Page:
Gender discrimination in the cheese shop shows itself in myriad ways. Most of the time it looks like a series of micro aggressions, so deeply melded into daily routine you can almost convince yourself they never happened. But it can also be intentional: a pointed, weaponized action. Discrimination by no means ends with gender: Racism, heterocentrism, ableism, transphobia, and sizeism are just a few examples of ways in which one human being can discriminate against another.
As a white heterosexual woman, I can’t personally speak to many of those. What I have witnessed and experienced as a woman working in a cheese shop is only a small part of a much larger story. I learned from the very best, a group of women who lived and breathed cheese and wine. I credit the majority of my formal cheese education to my employer, a lauded woman with a generous and impressive background as an official judge for the Canadian Cheese Grand Prix and a member of both the Confrérie des Chevaliers du Taste Fromages de France and the Guilde Internationale des Fromagers Confrérie de Saint-Uguzon. Informally, she was a friend who helped me select and purchase the wine for my wedding, played the perfect mix of Echo and the Bunnymen and Cocteau Twins in the shop, and helped me develop the palate and vocabulary I would one day use as a food writer.
But I quickly learned that, for some customers, the formidable knowledge of the women I worked with was a problem. I once witnessed the owner ask a man if he needed assistance. “I will wait for a man to help me,” he said without any hesitation. Her matter-of-fact response? “It’s going to be a while—there aren’t any men working today.” As she turned her back, he stormed out, leaving a palpable wake of outrage trailing behind him. This customer visited the shop more than once, always asking for a man and, to my barely contained delight, always receiving the same answer. Eventually his apologetic wife began to do the weekly cheese shopping. I would often see the man waiting in the front seat of their car, arms crossed and a sulky expression on his face.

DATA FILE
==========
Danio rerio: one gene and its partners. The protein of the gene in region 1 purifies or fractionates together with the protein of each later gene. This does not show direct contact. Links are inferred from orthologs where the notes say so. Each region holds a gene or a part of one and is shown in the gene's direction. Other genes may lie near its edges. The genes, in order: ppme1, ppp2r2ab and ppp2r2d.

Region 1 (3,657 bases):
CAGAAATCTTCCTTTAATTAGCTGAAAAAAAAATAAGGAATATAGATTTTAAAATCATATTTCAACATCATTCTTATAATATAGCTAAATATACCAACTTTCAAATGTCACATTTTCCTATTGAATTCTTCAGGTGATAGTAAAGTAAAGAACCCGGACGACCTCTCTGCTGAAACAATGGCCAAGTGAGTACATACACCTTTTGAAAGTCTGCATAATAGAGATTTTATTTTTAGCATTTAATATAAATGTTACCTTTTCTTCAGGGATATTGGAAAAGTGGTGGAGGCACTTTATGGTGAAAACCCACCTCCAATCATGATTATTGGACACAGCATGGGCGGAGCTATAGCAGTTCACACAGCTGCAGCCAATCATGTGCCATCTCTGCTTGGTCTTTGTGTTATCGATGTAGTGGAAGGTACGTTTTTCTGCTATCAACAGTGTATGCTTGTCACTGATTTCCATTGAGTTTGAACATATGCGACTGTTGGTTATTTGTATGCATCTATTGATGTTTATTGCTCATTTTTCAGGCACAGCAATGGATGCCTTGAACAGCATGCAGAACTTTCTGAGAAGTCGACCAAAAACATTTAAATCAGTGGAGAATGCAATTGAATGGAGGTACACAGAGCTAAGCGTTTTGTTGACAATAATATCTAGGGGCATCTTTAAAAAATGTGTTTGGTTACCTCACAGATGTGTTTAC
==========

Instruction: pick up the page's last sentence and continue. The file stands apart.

I recently sat down with a group of women cheesemonger friends to talk about their experiences with gender discrimination. Sadly, but not surprisingly, the topic of harassment quickly arose.
“The touching,” one friend said. “When you’re out on the floor and they keep touching you or caressing your hand when you show them a cheese. Or finding ways to reach around so that you’re caught in a completely unwanted embrace.”
“When they call you ‘honey’ or ‘beautiful’ or ‘babe’,” said another.“Nothing makes me feel less heard and less valued than when a perfectly normal interaction suddenly switches to unwanted attention on my physical appearance.”And finally: “Men who, even if the store is packed, will wait in the back until you and only you can help them. These are the guys who memorize your days off and only come in when they know you’ll be around.”
These incidences are merely the tip of the iceberg and are only my personal experiences. The consequences of gender discrimination are far-reaching and unexpected, whether the discrimination was carried out with intention to hurt or was seemingly benevolent behavior (in which case all I have to say is: check yourself). Repeated discriminatory behavior makes you question your self-worth, expertise, personal boundaries, and, worst of all, your gut feelings.
Although I’ve left the cheesemongering world, I’m still painfully aware of how accepted and normalized these discriminatory actions are in shops everywhere. Only by listening to and honoring these experiences will the darkest places come to light. We are women, we are cheesemongers, and we are unwavering in our demand to be treated with respect and dignity.